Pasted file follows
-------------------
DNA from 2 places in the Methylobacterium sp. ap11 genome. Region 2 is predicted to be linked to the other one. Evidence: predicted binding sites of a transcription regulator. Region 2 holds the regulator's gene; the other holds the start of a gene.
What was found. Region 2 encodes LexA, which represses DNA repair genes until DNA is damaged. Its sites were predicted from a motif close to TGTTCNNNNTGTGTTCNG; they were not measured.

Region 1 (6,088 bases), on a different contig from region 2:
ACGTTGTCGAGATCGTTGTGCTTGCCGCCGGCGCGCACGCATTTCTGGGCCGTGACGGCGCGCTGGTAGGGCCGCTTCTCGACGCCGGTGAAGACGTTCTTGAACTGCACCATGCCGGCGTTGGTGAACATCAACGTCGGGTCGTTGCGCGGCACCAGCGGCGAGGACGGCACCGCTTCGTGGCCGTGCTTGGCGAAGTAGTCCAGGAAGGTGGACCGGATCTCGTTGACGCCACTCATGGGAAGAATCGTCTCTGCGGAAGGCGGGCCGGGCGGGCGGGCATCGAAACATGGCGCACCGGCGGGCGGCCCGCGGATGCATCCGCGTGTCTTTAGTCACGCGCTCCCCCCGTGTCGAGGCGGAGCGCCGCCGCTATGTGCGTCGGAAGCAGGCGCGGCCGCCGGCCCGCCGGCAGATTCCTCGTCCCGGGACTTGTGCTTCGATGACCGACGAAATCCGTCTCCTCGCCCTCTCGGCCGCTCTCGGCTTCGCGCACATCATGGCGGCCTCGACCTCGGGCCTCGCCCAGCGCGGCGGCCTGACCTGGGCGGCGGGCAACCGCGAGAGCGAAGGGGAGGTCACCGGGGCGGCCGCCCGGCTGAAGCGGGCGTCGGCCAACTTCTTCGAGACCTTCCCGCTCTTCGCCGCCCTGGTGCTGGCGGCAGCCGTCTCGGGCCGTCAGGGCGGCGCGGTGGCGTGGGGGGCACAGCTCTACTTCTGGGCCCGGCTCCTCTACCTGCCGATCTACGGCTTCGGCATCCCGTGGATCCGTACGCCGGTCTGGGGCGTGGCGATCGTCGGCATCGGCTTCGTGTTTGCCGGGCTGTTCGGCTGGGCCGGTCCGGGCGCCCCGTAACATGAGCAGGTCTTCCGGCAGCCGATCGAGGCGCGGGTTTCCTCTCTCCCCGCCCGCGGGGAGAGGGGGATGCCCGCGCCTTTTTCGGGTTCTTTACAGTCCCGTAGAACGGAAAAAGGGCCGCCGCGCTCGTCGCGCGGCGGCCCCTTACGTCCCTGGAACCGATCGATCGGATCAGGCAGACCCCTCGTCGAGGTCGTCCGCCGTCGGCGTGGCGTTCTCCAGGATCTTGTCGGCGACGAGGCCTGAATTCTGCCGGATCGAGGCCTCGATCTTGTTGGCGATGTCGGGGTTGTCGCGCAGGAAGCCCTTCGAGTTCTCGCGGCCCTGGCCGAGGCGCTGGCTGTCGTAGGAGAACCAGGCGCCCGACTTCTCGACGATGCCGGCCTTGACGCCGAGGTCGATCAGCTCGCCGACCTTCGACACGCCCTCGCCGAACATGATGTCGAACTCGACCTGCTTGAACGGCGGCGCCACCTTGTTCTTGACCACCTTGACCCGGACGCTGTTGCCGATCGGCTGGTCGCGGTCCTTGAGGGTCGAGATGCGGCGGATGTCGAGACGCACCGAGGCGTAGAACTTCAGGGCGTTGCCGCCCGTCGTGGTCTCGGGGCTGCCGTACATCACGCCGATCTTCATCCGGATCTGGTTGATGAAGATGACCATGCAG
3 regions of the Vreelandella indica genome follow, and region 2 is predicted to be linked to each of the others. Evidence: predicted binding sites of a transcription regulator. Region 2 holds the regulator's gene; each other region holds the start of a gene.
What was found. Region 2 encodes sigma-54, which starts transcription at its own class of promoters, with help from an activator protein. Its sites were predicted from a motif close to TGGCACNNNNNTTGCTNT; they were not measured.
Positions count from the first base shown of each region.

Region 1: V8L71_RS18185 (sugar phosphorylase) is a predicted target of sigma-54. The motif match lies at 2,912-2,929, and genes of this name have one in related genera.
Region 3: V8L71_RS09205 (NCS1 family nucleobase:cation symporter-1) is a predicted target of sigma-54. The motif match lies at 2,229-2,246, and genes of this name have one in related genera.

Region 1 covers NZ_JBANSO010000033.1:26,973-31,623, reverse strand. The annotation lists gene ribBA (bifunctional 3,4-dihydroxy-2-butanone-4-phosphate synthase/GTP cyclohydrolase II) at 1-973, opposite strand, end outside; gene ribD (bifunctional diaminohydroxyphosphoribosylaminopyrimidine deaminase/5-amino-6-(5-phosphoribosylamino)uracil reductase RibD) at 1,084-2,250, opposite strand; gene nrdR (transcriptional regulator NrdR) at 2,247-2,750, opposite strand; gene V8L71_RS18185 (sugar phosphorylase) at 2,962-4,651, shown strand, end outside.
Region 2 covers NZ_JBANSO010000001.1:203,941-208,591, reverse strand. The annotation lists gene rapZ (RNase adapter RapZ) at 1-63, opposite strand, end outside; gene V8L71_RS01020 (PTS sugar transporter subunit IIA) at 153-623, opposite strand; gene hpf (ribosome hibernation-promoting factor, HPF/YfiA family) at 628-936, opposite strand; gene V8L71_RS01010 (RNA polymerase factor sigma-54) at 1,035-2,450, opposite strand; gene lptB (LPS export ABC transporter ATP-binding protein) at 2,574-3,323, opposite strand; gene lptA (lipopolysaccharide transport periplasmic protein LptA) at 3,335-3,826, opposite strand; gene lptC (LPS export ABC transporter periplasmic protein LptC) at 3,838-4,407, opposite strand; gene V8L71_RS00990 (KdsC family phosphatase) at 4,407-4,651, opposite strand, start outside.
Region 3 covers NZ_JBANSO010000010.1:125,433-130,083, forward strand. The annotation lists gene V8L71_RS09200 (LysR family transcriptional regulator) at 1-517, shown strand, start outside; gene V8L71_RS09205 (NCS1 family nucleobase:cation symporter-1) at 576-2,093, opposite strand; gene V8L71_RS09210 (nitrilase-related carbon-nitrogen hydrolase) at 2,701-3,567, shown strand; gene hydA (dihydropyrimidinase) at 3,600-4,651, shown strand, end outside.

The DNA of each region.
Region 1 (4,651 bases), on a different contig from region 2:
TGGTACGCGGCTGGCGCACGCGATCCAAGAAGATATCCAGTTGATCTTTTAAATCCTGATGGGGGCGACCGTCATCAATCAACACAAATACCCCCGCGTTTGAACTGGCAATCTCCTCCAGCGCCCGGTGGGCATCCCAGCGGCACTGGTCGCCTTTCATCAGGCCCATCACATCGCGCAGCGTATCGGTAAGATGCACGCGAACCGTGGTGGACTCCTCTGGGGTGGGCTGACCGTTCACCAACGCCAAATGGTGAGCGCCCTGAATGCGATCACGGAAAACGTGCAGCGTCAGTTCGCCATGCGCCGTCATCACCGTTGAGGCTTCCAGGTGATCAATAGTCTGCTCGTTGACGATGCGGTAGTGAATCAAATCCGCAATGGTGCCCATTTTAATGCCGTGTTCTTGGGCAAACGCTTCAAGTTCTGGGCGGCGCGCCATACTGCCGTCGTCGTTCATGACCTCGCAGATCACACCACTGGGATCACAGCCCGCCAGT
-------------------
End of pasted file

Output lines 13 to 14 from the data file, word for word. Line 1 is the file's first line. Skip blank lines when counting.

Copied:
The DNA of each region.
Region 1 (4,651 bases), on a different contig from region 2: